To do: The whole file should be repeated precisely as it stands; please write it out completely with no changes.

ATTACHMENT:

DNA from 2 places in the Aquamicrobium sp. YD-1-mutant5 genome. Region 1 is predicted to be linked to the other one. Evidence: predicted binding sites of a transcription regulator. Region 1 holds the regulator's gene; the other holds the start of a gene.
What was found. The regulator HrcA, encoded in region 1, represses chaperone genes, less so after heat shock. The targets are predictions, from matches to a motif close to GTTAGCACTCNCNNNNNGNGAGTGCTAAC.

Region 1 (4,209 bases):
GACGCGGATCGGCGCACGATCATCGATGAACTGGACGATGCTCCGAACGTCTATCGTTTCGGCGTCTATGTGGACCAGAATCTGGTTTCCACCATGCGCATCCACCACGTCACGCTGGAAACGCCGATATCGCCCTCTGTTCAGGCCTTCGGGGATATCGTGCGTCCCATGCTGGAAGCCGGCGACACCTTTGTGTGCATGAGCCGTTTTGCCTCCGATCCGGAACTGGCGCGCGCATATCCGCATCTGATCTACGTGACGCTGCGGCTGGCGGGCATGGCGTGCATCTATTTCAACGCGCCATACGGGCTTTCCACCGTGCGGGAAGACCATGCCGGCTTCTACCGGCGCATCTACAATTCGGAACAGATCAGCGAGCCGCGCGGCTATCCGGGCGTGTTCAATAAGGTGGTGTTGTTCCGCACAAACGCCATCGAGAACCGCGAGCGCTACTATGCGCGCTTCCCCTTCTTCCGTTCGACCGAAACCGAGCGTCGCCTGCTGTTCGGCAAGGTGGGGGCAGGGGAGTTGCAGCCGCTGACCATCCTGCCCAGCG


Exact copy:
DNA from 2 places in the Aquamicrobium sp. YD-1-mutant5 genome. Region 1 is predicted to be linked to the other one. Evidence: predicted binding sites of a transcription regulator. Region 1 holds the regulator's gene; the other holds the start of a gene.
What was found. The regulator HrcA, encoded in region 1, represses chaperone genes, less so after heat shock. The targets are predictions, from matches to a motif close to GTTAGCACTCNCNNNNNGNGAGTGCTAAC.

Region 1 (4,209 bases):
GACGCGGATCGGCGCACGATCATCGATGAACTGGACGATGCTCCGAACGTCTATCGTTTCGGCGTCTATGTGGACCAGAATCTGGTTTCCACCATGCGCATCCACCACGTCACGCTGGAAACGCCGATATCGCCCTCTGTTCAGGCCTTCGGGGATATCGTGCGTCCCATGCTGGAAGCCGGCGACACCTTTGTGTGCATGAGCCGTTTTGCCTCCGATCCGGAACTGGCGCGCGCATATCCGCATCTGATCTACGTGACGCTGCGGCTGGCGGGCATGGCGTGCATCTATTTCAACGCGCCATACGGGCTTTCCACCGTGCGGGAAGACCATGCCGGCTTCTACCGGCGCATCTACAATTCGGAACAGATCAGCGAGCCGCGCGGCTATCCGGGCGTGTTCAATAAGGTGGTGTTGTTCCGCACAAACGCCATCGAGAACCGCGAGCGCTACTATGCGCGCTTCCCCTTCTTCCGTTCGACCGAAACCGAGCGTCGCCTGCTGTTCGGCAAGGTGGGGGCAGGGGAGTTGCAGCCGCTGACCATCCTGCCCAGCG